President Donald Trump has asserted executive privilege over documents that address his administration’s plan to add a question about a person’s citizenship to the 2020 Census.
“These documents are protected from disclosure by the deliberative process, attorney-client communications, or attorney work product components of executive privilege,” Department of Justice Assistant Attorney General Stephen Boyd wrote in a letter June 12 to House Oversight and Reform Chairman Elijah Cummings (D-Md.) published by the left-leaning Axios website.
“In addition, the president has made a protective assertion of executive privilege over the remainder of the subpoenaed documents.”
The department criticized the committee’s scheduled vote on holding Attorney General William Barr and Commerce Secretary Wilbur Ross in contempt, calling it “unnecessary and premature.” It said that it requested Cummings to postpone the vote to “permit the accommodation process to continue,” but was told late Tuesday the request was rejected.
The vote was scheduled for Wednesday.
“You offered the department until 9 p.m. last night to agree to produce, by today, unredacted copies of the priority documents identified in items 1 and 2 of the schedules for the subpoenas,” Boyd wrote. “But the department has explained to the committee on several occasions that these identified documents consist of attorney-client communications, attorney work product, and deliberative communications, and a federal court has already held many of these documents to be privileged in litigation.”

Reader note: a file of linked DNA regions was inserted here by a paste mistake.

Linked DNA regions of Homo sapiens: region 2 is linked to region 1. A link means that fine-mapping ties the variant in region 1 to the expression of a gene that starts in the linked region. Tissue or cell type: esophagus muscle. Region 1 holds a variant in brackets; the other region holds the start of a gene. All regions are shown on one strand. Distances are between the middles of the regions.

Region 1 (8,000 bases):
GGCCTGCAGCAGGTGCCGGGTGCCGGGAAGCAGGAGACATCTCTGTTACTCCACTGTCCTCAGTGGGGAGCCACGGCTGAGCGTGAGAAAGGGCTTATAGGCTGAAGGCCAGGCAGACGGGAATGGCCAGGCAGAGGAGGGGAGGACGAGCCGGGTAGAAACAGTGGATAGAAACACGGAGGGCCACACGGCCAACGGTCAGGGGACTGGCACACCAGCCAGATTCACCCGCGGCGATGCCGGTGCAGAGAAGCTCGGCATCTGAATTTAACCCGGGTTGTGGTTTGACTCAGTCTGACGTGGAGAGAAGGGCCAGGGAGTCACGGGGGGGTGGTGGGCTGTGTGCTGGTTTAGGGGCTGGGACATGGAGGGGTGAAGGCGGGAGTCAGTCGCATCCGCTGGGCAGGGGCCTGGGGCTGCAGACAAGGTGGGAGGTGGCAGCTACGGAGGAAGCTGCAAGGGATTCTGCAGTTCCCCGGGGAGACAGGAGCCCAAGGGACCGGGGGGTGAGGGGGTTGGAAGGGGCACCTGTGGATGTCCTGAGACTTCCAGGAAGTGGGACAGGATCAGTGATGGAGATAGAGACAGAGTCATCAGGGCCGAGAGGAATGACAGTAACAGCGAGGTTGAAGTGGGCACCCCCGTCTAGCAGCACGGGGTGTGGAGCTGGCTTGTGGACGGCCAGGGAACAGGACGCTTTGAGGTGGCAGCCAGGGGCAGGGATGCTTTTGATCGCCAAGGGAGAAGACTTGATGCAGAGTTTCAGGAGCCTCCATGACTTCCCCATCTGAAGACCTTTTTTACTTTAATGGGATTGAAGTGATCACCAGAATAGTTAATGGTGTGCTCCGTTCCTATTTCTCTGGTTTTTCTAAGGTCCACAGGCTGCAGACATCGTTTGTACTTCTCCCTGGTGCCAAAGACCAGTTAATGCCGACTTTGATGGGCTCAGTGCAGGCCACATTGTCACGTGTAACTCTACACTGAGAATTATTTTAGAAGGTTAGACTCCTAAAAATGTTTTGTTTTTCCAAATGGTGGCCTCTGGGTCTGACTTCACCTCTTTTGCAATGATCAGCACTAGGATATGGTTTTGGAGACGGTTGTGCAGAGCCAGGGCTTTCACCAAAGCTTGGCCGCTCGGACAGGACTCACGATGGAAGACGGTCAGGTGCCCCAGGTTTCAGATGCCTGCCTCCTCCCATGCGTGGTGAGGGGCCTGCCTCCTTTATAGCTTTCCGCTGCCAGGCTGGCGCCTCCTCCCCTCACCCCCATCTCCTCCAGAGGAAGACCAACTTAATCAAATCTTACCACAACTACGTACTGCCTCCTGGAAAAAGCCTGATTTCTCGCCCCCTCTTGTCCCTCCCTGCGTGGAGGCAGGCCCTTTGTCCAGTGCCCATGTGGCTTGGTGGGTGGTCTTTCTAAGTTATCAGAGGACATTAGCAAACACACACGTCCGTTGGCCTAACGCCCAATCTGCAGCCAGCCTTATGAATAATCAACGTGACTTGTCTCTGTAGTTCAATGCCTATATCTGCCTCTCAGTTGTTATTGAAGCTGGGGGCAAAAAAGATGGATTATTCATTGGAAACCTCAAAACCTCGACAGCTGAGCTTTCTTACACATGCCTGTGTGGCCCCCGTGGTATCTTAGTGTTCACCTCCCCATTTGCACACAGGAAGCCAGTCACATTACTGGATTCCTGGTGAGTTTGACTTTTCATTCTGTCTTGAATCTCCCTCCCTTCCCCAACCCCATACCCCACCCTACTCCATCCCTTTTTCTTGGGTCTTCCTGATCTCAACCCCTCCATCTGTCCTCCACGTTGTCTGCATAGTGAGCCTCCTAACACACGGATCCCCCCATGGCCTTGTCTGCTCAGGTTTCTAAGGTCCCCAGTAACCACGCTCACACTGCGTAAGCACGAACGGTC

The department said that it had made efforts to accommodate the committee, including making Principal Deputy Assistant Attorney General John Gore available for an additional interview and giving the committee “tens of thousands of additional pages of documents we have identified as responsive to the subpoena.”
“By proceeding with today’s vote, you have abandoned the accommodation process,” Boyd wrote.
Barr had written a letter to the president on June 11 requesting that Trump assert executive privilege.
Ross announced in 2018 plans to add a question to the census that would ask the person if they were a legal citizen of the United States. The question was on the census for over a century before being removed in the mid-1900s.
A federal judge ruled in February that the citizenship question was allowed on the census. A different judge blocked the question from being added, which prompted a review by the Supreme Court, which said in February it would do an expedited review of the ruling.
A ruling was expected in June.
Supreme Court justices indicated in April that they were split on adding the question to the census.
Liberal-leaning justices seemed opposed to including the question, including Obama-appointed Justices Elena Kagan and Sonia Sotomayor.
“For 65 years, every secretary of the Department of Commerce, every statistician, including this secretary’s statistician, recommended against adding the question,” the justice said. “So it may be that 200 years of asking a citizenship question in other forms may be true, but not on the short survey. That’s what’s at issue here.”
Conservative-leaning justices appeared comfortable with the potential inclusion of the citizenship question.
“It’s not like this question, or anybody in the room is suggesting the question is improper to ask in some way, shape, or form,” Justice Neil Gorsuch, appointed by Trump, said.
Along the same lines, Justice Brett Kavanaugh said the question was “very common” internationally and that federal law grants the Commerce Department “huge discretion” over how the census is carried out.